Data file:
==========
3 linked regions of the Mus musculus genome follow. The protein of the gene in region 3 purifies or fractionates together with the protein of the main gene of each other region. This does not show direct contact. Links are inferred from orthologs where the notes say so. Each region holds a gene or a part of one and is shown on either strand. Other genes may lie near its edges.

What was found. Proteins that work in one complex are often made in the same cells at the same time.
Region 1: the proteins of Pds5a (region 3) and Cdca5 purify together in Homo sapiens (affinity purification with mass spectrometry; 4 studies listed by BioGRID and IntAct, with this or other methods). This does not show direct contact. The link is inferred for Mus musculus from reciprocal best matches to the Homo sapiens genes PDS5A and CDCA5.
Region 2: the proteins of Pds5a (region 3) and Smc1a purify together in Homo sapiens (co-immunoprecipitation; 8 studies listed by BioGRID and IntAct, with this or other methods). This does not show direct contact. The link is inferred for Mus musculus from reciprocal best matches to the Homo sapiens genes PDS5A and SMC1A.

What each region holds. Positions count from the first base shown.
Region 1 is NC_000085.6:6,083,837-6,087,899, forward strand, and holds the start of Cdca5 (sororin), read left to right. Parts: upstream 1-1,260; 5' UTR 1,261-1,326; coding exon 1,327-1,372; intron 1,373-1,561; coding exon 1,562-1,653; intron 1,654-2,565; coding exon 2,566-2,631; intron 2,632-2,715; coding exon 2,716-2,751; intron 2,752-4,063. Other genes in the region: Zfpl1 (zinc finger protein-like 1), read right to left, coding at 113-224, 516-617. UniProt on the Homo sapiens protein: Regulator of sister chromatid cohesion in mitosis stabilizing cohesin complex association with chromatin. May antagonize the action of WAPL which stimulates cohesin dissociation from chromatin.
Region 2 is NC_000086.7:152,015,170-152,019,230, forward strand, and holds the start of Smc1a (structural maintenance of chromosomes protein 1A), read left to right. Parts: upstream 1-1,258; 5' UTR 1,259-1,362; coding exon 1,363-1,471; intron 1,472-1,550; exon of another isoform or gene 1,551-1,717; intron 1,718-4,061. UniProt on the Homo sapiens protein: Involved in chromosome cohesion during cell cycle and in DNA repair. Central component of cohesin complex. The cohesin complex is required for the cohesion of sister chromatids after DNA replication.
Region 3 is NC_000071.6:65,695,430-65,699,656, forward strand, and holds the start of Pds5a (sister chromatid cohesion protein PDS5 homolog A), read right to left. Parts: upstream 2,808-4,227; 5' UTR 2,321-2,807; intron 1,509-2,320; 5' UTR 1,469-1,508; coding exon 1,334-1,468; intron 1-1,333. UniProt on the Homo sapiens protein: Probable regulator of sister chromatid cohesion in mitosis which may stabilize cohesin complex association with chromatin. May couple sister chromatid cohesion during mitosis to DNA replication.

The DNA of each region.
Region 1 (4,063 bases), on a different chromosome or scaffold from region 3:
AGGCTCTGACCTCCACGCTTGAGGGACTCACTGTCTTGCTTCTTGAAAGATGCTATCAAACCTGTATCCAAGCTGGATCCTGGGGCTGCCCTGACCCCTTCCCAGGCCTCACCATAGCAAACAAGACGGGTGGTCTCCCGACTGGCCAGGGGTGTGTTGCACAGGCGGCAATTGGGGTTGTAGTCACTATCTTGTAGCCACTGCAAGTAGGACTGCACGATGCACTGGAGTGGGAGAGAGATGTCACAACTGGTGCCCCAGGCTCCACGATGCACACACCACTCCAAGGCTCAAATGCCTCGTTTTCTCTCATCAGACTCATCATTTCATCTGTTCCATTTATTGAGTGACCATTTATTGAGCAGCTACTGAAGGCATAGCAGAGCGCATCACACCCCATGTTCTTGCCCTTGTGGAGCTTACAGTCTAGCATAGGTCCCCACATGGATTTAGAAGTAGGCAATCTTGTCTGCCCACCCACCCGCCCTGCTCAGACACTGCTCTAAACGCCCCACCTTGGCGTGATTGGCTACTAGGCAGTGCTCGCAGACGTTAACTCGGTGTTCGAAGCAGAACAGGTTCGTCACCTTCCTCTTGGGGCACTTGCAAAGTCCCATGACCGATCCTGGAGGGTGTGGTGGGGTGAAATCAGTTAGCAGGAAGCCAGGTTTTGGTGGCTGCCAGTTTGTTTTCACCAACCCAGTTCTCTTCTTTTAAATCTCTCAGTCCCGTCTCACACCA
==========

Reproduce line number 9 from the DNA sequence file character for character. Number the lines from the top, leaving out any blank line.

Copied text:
The DNA of each region.